Scientist on Computer

Postdoctoral Fellowship Awardees
2021 - 2022


Jungmin Lee, PhD


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Kiyoshi Saeki, MD PhD


Know more about Jungmin Lee, PhD

Jungmin Lee, PhD is a postdoctoral fellow in the laboratory of Dr. Wendell Lim at the University of California, San Francisco. Dr. Lee received her BS in Chemistry from Duke University and her PhD in Chemistry from Harvard University. She is interested in rationally engineering biological molecules to precisely control their behaviors and using these engineering principles to inform better therapeutic designs. Her PhD research in the laboratory of Dr. Pamela Silver focused on designing novel protein therapeutics with greater tissue specificity and reduced off-target cross-reactivity based on protein structure-function relationships and spatial geometry of target proteins. Now, Dr. Lee wants to expand her expertise to the cellular level and engineer cells that can perform novel therapeutic functions in response to various input signals at the site of the disease. She is currently developing a smarter, next-generation chimeric antigen receptor (CAR) T cell therapy by incorporating synthetic gene circuits that can improve tumor recognition and tumor infiltration of CAR T cells for the treatment of pancreatic ductal adenocarcinoma. Linkedin Lab Website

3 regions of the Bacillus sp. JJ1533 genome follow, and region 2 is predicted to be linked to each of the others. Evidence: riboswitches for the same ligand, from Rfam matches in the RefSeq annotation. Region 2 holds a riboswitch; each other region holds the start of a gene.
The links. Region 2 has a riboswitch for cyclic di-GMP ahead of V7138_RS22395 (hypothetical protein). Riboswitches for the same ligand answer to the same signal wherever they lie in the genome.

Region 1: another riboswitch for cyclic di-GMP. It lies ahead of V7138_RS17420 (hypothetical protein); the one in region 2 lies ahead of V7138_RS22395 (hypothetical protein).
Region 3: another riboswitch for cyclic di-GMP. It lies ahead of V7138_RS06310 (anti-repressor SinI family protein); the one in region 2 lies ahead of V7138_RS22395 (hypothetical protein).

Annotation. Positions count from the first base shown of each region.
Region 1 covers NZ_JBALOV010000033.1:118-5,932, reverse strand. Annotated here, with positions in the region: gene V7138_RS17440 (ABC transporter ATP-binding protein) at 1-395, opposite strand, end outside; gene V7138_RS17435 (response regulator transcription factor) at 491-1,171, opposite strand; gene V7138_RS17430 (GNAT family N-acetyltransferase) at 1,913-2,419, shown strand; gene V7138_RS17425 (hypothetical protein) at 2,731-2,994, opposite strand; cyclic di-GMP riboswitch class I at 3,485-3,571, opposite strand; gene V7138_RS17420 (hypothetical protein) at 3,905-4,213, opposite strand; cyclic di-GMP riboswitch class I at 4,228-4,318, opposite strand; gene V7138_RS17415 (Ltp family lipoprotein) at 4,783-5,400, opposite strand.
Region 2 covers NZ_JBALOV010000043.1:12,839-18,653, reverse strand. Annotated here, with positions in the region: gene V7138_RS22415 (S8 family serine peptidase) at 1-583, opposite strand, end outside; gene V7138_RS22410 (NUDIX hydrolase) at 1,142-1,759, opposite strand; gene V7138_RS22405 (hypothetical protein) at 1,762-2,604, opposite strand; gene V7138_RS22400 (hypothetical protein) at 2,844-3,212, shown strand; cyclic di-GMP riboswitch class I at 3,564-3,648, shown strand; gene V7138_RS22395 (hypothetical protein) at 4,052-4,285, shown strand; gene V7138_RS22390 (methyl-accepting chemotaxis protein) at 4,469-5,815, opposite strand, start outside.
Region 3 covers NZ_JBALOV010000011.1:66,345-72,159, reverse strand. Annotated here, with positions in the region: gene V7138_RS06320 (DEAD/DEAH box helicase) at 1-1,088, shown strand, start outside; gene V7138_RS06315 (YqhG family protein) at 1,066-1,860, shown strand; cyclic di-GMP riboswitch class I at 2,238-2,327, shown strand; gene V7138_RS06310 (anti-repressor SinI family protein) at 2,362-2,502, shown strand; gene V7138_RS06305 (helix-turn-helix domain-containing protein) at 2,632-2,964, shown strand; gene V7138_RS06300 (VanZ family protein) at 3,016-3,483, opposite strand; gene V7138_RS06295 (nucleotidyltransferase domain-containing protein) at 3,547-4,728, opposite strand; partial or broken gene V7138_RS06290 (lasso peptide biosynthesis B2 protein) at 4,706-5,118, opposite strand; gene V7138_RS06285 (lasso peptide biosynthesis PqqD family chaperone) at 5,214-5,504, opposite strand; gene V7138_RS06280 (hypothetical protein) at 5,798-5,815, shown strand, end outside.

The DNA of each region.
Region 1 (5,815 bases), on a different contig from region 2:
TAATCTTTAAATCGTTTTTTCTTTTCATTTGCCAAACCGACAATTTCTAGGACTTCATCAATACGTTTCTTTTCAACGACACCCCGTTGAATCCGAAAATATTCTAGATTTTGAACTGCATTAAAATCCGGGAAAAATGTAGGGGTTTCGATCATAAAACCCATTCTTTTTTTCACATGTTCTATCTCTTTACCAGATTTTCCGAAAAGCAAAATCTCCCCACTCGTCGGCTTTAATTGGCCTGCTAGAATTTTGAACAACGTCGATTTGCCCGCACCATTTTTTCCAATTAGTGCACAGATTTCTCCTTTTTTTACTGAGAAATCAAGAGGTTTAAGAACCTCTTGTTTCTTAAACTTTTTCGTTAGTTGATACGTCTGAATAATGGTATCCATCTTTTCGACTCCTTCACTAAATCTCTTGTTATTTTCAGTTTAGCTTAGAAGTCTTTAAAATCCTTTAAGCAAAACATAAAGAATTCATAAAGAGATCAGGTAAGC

Know more about Kiyoshi Saeki, MD PhD

Dr. Kiyoshi Saeki is a physician-scientist. He received his M.D. from the Nagasaki University, Nagasaki, Japan, in 2009 and his Ph.D. from the Kyushu University, Fukuoka, Japan, in 2019. He started studying pancreatic cancer as a graduate student in 2015, where he discovered that concomitant IPMN in PDAC is an independent predictive factor for the development of new PDAC in remnant pancreas. He also investigated ITPN (intraductal tubulopapillary neoplasm) which is also a pancreatic precancerous lesion, and found that recurrence is possible even for a primary noninvasive ITPN. These findings clarified some of the outstanding questions regarding the pathological features of IPMN and ITPN. As a GI surgeon, he recognizes the needs to improve the care and management of patients with IPMN. Hence, he joined Dr. Gloria Su’s lab in 2019 to study the underlying mechanism of how precursor lesions progress to pancreatic cancer using GEMMs (genetically-engineered mouse models) and 3D organoids generated from murine and human IPMN, applying his prior experiences in cancer biology and pathology of pancreatic cancer. He is grateful to the RLFCRF fellowship for supporting his research in IPMN and PDAC. Linkedin Lab Website